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Arizona Ranching Family Are Long-Time Conservationists

John King standing with wife, Pat, son Joe, and daughter-in-law Sarah.

John King standing with wife, Pat, son Joe, and daughter-in-law Sarah.

Anvil Ranch, one hour southwest of Tucson, Ariz. in Altar Valley, is a fourth-generation operation in the heart of cattle country.

“Ranching is what we do,” says Joe King, who is the youngest of the four children of owners John and Pat King. All four of the kids ranch, although Joe and his wife, Sarah, are the only ones who live and work on Anvil Ranch. Ranching is what the Kings do—and so is conservation.

The King family has been working with USDA’s Natural Resources Conservation Service (NRCS) since the 1950s. They started with some basic conservation practices—planting for erosion prevention and livestock forage. Then John began removing invasive mesquite trees, which deprived the native grasses of the sunlight and moisture they needed to thrive. He also added cross fencing and implemented pasture rotation.

In the process, he discovered that some of the pastures didn’t have enough water for the livestock. On ranches, water needs to be delivered to the areas where livestock graze, so the animals don’t have to walk long distances. The ranch had a few ponds that filled up when the rains came—but when it didn’t rain, the ponds dried up.

The largest solar pump on Anvil Ranch pumps seven to eight gallons of water per minute.

The largest solar pump on Anvil Ranch pumps seven to eight gallons of water per minute.

With the help of NRCS, John developed and implemented a plan to put in new wells and pipelines. Over the past ten years, the Kings have added more fencing and pipes. With increased water access across the ranch, cattle are now moved seasonally, giving pastures a chance to rest and regenerate growth, and helping reduce soil compaction and erosion.

The Kings have also begun using solar technology to pump water. Large solar panels power pumps that move water from the aquifer to a storage tank, then through pipelines to other tanks on the ranch. The solar pumps are more efficient, have a larger capacity, and need less maintenance than the previously used gas generators.

The King family are not just conservationists—they are also incredibly active in their community. John serves as Vice President of the Pima Natural Resource Conservation District, and Pat sits on the board as an advisor.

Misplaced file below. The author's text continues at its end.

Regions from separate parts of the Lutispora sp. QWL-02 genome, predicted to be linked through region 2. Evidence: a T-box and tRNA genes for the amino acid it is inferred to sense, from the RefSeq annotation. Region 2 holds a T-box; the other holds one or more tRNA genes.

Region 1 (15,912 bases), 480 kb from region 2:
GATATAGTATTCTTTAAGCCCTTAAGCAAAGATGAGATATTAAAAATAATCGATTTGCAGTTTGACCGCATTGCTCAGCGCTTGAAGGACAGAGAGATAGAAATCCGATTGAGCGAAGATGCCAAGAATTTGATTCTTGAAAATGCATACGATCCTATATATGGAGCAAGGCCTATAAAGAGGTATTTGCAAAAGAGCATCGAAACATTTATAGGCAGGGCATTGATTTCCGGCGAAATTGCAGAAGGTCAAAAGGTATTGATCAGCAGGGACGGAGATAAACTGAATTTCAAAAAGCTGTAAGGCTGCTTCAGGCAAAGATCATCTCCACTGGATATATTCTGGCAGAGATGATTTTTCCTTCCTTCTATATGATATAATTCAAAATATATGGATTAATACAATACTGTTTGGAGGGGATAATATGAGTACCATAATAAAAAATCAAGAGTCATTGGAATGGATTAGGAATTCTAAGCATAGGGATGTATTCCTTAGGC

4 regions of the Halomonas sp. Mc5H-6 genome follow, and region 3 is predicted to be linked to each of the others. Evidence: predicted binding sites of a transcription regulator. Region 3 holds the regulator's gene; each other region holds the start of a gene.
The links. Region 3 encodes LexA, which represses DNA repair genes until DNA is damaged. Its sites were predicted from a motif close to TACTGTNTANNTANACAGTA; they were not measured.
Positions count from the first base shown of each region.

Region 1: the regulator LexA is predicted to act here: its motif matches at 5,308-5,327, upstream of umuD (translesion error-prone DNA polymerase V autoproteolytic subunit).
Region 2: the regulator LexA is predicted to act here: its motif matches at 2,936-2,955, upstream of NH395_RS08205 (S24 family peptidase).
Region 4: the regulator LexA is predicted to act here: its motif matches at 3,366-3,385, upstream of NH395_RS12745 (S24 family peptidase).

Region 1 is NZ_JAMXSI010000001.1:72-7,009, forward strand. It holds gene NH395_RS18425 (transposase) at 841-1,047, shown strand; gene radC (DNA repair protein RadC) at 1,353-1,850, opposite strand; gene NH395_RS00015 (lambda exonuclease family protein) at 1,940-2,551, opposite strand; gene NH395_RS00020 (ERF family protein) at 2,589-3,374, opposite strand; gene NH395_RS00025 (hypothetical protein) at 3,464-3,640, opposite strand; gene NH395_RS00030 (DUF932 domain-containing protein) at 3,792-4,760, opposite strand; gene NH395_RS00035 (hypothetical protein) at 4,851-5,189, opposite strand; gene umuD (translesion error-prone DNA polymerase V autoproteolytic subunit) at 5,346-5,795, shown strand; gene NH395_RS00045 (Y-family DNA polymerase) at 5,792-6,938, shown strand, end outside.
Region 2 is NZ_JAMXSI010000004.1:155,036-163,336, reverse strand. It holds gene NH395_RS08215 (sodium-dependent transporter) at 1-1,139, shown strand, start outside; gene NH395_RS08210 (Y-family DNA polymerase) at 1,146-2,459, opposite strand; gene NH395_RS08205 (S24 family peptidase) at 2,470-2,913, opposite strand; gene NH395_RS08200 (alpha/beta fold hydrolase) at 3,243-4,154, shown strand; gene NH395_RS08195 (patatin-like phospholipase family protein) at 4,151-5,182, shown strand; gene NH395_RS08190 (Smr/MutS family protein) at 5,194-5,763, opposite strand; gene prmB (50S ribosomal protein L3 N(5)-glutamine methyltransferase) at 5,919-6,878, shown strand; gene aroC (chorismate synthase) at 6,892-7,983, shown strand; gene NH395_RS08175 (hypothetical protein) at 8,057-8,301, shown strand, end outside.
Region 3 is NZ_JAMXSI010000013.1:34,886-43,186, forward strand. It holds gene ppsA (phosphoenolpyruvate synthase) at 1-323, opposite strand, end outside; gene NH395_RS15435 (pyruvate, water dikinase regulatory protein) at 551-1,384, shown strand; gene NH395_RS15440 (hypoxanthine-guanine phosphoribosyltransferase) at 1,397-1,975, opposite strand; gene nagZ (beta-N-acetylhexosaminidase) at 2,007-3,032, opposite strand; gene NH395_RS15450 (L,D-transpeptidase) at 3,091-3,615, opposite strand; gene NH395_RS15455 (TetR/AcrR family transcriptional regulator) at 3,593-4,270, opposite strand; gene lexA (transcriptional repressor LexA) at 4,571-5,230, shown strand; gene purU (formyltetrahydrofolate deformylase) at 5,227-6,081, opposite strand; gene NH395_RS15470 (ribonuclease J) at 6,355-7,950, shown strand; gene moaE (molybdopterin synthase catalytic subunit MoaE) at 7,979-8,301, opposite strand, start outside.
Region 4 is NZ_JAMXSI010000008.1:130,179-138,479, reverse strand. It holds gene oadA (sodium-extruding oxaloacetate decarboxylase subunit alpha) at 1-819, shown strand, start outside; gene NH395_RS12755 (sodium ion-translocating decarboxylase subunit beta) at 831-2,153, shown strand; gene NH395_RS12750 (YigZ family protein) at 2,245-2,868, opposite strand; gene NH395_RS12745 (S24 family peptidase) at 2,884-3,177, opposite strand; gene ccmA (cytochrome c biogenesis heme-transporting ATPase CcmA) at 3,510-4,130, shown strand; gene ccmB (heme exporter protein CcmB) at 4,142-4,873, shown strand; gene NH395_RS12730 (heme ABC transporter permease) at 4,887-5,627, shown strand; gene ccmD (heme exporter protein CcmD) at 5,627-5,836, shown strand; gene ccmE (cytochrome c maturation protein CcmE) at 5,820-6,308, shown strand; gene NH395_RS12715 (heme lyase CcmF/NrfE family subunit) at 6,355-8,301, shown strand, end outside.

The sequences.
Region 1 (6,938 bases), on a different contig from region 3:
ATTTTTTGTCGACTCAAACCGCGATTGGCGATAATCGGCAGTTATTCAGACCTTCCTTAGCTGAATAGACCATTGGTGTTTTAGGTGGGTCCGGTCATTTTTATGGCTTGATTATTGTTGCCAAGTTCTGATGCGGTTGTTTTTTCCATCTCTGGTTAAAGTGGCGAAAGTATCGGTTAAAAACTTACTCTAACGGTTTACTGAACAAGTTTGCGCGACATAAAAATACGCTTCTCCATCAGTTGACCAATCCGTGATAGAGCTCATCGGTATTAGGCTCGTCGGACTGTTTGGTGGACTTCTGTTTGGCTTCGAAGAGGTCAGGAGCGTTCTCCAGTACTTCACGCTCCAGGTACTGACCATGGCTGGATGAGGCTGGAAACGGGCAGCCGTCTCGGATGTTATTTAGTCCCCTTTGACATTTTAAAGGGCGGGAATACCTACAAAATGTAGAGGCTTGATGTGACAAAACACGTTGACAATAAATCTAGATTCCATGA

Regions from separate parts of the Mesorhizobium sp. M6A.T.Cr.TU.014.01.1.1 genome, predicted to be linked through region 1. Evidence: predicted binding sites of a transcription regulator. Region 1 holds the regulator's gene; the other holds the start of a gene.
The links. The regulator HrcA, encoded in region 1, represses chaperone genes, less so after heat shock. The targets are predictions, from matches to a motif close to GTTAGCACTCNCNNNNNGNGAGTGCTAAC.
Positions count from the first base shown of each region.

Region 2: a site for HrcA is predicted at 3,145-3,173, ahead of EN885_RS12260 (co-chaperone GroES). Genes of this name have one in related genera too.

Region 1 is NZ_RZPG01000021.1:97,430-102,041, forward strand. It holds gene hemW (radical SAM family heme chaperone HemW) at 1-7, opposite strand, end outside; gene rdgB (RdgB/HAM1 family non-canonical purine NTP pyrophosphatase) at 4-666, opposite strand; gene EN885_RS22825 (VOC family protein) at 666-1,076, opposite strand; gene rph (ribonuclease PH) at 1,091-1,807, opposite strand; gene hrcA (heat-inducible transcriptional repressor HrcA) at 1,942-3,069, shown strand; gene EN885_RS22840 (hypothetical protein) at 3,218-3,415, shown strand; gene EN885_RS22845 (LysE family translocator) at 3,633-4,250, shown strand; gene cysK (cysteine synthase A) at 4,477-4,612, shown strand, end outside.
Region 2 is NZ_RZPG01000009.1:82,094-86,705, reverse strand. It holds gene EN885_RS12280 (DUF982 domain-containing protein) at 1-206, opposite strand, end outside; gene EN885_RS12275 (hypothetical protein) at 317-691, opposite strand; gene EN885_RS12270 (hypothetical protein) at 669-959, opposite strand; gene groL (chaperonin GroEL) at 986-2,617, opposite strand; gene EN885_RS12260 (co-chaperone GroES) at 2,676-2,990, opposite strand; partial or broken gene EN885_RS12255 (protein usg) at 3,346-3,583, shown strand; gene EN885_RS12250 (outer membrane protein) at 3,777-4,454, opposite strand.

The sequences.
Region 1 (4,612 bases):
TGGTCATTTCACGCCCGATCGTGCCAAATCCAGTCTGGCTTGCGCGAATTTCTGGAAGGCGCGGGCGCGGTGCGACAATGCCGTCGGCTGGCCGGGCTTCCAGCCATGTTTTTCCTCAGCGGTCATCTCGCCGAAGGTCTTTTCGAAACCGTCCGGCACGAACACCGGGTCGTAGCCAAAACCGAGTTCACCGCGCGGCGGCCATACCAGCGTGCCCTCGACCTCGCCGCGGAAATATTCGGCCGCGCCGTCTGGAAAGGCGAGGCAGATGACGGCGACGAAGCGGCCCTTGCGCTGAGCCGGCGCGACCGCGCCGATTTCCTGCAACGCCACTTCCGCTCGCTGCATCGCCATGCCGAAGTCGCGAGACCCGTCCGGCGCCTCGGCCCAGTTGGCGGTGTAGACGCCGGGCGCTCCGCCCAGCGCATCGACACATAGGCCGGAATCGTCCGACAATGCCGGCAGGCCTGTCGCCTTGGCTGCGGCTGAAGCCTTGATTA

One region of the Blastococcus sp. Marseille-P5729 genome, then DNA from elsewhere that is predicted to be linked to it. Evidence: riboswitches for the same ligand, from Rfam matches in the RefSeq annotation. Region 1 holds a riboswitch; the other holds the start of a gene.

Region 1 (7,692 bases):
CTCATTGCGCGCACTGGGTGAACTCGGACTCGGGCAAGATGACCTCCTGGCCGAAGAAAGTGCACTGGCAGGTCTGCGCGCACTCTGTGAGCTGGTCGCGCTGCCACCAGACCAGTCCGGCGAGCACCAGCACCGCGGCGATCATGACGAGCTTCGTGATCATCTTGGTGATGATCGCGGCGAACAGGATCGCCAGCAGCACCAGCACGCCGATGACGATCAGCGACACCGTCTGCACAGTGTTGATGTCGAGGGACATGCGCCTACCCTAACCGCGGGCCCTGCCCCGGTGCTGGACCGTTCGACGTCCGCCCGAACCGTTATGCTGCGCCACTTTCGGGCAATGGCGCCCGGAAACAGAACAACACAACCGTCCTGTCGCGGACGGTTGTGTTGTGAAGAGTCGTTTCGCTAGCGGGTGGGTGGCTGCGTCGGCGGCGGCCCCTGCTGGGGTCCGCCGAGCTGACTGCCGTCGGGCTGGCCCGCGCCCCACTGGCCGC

The Kings are also core members of the Altar Valley Conservation Alliance. Pat serves as the president of the board of directors for the alliance, and Joe’s wife, Sarah, is the community outreach and education coordinator. In addition, the family participates in Arizona Farm Bureau and Arizona Cattlemen’s Association events.

The Kings are not only advocates for conservation-minded ranching, but also provide a fantastic model for how it can be done.

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Check out other conservation-related stories on the USDA blog.

NRCS worked with the Kings to provide water tanks throughout the ranch, creating a reliable water source for the livestock.

NRCS worked with the Kings to provide water tanks throughout the ranch, creating a reliable water source for the livestock.

10 Responses to “Arizona Ranching Family Are Long-Time Conservationists”

  1. Trish McIntyre says:

    I live in the area & am wondering if the Kings have accepted living among the few bands of wild horses out in that area or are they part of the ranchers who want to send them all to slaughter?

  2. J.M. Cartwright says:

    How many bands of mustangs are on the ranch?

  3. Becky Whisenant says:

    Do the Kings have problems with illegal immigrants on their property or are they ever in danger from the border traffic?
    Thank you.

  4. Another Rancher says:

    For 130 years the Kings have been on the same ranch. There has NEVER been any ‘Wild Horses’ on the ranch.

  5. tjoswald says:

    Trish, it does matter. It is not the topic of the article. Enjoy the fact that they are conservationists.

  6. tjoswald says:

    Trish and J.M.,
    Wild horses are not the topic of the article. Enjoy the fact that they are conservationists.
    Seems rather rude to posit those questions.

  7. John Heiligenthal says:

    Solar is a great way to provide power to pumps for fresh water. In your area you probably have adequate trees/brush for shade for cattle, but there are also shade structures they can build that also serve the purpose of solar power. Nice article and topic on the Kings.

  8. Olaf Gunderson says:

    To Trish: What in the wide world of sports does your question have to do with the article or ranching or conservation?

  9. Olaf Gunderson says:

    Trish: I have to wonder what folks like you expect. The carrying capacity of AZ ranches is pretty low – are ranchers expected to reduce their herd size on their allotments so that your infamous wild bands can forage? Would you like to help ranchers offset cost of feed and water? After all – it sounds as though you are asking them to subsidize what you want. Want to chip in? Say what, $2,500 a month maybe?

  10. Olaf Gunderson says:

    Nice article about a ranching family in Southwest Arizona. Good job Amanda

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